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Career Implications of Having a Female-Friendly Supervisor

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  • Steven Bednar
  • Dora Gicheva

Abstract

The authors study how variations in supervisors’ attitudes toward working with females generate gender differences in workers’ observed career outcomes. The employment records of athletic directors and head coaches in a set of NCAA Division I programs provide longitudinal matched employer–worker data. Supervisors are observed at multiple establishments, which allows the authors to construct a measure of revealed type and to examine its role for the performance and turnover of lower-level employees. The authors observe that the careers of male and female workers progress differently depending on supervisor type in a way that is consistent with a type-based mentoring model. The results suggest that more focus should be placed on managerial attitudes revealed through actions in addition to observable attributes such as gender.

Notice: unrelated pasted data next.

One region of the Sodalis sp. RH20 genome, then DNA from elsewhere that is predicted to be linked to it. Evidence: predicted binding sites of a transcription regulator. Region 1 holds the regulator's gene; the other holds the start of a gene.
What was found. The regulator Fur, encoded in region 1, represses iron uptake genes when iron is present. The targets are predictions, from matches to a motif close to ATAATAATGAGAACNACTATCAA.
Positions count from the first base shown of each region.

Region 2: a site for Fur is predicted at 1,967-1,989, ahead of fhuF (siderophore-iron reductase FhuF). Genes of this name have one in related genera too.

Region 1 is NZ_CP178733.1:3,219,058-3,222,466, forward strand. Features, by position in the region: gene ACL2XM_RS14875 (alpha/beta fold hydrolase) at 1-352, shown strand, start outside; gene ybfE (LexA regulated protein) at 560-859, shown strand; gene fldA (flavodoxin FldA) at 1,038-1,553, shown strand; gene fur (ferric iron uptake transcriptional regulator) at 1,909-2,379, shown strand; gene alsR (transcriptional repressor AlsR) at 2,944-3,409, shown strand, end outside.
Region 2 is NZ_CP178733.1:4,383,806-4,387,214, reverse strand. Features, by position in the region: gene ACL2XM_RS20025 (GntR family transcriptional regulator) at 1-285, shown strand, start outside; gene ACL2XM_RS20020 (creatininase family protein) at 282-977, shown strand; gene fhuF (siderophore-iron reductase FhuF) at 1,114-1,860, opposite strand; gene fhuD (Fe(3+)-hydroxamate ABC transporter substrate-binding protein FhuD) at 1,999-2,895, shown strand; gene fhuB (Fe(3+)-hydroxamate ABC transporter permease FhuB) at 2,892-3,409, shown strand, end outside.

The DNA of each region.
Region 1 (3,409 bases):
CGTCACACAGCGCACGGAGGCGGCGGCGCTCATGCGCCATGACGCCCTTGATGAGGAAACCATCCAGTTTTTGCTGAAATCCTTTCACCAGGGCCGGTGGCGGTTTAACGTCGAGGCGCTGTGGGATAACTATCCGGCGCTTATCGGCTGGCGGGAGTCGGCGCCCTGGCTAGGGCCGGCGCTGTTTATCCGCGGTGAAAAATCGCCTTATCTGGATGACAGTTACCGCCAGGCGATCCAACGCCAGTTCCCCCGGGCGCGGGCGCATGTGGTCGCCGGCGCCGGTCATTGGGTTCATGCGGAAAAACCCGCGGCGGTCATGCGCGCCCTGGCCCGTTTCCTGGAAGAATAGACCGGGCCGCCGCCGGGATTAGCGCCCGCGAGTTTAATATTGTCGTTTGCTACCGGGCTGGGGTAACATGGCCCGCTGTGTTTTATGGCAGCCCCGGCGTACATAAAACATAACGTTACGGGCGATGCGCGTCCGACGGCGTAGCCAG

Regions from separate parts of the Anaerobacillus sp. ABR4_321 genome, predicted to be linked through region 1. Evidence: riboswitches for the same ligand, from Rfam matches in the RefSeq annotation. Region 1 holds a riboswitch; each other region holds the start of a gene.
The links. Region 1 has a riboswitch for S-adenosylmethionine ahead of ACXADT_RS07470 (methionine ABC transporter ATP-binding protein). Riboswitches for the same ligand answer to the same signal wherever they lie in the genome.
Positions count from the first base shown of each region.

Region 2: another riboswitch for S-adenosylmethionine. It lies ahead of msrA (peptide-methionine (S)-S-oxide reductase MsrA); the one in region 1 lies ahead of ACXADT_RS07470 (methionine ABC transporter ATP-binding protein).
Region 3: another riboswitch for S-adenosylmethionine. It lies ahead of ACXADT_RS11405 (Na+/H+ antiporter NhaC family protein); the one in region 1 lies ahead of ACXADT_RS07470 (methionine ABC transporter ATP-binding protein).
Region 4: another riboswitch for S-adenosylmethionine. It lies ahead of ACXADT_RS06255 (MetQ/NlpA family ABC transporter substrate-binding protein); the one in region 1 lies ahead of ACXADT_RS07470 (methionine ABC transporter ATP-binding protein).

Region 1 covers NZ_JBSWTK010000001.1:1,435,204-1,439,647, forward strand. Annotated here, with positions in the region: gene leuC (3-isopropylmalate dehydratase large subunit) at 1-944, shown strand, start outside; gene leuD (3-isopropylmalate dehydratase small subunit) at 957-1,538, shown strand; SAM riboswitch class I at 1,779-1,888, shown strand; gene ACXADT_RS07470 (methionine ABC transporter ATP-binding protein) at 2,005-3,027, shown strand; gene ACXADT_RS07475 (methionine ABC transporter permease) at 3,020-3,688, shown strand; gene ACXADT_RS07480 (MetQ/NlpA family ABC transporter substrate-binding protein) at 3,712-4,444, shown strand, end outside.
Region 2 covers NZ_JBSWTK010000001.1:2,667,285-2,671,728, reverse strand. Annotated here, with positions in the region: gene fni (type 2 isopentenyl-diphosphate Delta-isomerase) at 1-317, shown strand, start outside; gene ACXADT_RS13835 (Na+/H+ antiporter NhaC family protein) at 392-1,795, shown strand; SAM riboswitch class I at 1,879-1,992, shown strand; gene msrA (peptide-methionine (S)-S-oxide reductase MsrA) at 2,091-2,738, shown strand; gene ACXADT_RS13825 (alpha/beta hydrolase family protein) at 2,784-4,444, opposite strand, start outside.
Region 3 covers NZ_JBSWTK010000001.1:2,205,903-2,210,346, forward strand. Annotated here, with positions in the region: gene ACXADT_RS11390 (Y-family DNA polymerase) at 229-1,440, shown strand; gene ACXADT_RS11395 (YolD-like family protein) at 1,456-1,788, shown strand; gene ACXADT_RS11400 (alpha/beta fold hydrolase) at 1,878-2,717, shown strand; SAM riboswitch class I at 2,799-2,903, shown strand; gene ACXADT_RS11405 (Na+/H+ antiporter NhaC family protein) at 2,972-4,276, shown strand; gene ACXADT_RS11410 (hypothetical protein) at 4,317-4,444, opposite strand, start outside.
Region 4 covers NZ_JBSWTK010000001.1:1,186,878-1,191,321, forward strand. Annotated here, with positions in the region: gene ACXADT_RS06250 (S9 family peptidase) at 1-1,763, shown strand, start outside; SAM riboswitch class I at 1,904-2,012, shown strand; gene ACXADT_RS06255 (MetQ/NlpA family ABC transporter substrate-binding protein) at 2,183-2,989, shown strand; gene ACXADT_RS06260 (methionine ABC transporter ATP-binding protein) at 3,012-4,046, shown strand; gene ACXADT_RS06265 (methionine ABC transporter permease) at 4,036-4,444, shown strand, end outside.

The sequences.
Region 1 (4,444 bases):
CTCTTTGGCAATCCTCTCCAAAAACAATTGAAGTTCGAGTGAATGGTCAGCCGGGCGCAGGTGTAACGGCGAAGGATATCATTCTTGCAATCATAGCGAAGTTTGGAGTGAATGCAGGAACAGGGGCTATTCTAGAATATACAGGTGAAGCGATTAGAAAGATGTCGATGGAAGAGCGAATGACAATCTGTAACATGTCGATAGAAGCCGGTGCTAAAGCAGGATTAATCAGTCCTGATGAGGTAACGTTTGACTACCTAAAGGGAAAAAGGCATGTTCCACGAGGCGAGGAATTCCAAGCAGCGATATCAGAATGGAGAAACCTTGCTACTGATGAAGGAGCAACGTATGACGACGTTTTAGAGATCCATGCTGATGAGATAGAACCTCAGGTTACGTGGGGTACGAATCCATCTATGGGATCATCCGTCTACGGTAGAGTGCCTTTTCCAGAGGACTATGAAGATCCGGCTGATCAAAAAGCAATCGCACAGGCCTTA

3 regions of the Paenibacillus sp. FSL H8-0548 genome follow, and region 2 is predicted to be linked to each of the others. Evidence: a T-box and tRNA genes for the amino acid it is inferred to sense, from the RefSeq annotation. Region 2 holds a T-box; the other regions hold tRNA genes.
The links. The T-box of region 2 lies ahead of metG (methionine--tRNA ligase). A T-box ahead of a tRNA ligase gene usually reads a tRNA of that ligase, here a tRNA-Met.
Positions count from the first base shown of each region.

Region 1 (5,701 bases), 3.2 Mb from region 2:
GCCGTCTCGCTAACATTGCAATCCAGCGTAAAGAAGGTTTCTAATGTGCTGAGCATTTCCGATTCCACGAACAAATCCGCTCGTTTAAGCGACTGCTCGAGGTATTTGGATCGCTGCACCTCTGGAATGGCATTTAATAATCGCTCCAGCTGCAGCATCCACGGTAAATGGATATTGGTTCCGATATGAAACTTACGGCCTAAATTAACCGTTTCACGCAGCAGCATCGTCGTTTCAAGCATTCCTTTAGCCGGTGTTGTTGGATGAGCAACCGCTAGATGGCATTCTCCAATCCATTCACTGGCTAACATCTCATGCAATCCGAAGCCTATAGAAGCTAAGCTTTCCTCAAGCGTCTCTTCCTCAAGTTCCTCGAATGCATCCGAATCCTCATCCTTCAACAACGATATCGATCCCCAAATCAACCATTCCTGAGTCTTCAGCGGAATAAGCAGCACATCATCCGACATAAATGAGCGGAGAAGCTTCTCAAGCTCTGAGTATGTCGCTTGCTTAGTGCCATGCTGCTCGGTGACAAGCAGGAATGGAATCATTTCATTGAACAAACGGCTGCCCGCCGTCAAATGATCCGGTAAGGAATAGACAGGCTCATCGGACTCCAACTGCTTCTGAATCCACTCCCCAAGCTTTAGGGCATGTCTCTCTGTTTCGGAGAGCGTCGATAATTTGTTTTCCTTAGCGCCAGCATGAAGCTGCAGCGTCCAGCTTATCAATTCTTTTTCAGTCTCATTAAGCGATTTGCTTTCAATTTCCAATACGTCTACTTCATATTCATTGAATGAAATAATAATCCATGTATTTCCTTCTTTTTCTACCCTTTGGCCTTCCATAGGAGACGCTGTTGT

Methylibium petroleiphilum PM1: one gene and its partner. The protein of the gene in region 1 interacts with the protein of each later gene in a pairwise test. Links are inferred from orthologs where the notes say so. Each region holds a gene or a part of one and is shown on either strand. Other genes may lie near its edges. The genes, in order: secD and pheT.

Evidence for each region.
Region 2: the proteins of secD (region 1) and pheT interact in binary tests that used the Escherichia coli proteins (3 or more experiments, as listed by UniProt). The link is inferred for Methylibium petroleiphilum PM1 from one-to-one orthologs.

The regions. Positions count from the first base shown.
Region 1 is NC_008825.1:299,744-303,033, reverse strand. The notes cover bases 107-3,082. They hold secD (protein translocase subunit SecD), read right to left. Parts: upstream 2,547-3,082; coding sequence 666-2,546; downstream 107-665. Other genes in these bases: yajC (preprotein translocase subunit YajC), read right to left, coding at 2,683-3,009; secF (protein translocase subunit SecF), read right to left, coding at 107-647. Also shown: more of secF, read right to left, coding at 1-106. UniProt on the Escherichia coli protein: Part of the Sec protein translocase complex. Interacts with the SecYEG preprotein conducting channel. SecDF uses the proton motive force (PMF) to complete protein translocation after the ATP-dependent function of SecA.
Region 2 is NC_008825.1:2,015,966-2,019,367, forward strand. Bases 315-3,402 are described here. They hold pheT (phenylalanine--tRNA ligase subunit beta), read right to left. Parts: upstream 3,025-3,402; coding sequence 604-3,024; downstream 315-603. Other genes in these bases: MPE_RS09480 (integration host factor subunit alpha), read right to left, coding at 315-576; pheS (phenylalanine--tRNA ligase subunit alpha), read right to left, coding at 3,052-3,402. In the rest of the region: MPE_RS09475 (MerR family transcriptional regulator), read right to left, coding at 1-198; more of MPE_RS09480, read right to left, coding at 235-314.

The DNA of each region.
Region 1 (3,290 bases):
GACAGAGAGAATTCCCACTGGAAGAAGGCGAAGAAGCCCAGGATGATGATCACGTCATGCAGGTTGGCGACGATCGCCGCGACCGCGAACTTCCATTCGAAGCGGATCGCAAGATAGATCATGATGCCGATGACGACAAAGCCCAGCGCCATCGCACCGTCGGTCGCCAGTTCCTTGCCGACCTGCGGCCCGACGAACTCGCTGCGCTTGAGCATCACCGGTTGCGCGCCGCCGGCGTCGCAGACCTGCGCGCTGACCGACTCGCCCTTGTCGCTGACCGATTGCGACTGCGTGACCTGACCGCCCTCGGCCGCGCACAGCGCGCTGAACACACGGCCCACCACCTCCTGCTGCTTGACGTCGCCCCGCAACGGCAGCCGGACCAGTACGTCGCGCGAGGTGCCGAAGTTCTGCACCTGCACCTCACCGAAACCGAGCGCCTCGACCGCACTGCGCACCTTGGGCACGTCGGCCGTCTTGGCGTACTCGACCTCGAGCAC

Suggested Citation

  • Steven Bednar & Dora Gicheva, 2018. "Career Implications of Having a Female-Friendly Supervisor," ILR Review, Cornell University, ILR School, vol. 71(2), pages 426-457, March.
  • Handle: RePEc:sae:ilrrev:v:71:y:2018:i:2:p:426-457
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    2. Steven Bednar & Dora Gicheva, 2019. "Workplace Support and Diversity in the Market for Public School Teachers," Education Finance and Policy, MIT Press, vol. 14(2), pages 272-297, Spring.

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    More about this item

    Keywords

    labor transitions; linked employer–employee data; gender; wage determination model; labor productivity;
    All these keywords.

    JEL classification:

    • J31 - Labor and Demographic Economics - - Wages, Compensation, and Labor Costs - - - Wage Level and Structure; Wage Differentials
    • J70 - Labor and Demographic Economics - - Labor Discrimination - - - General

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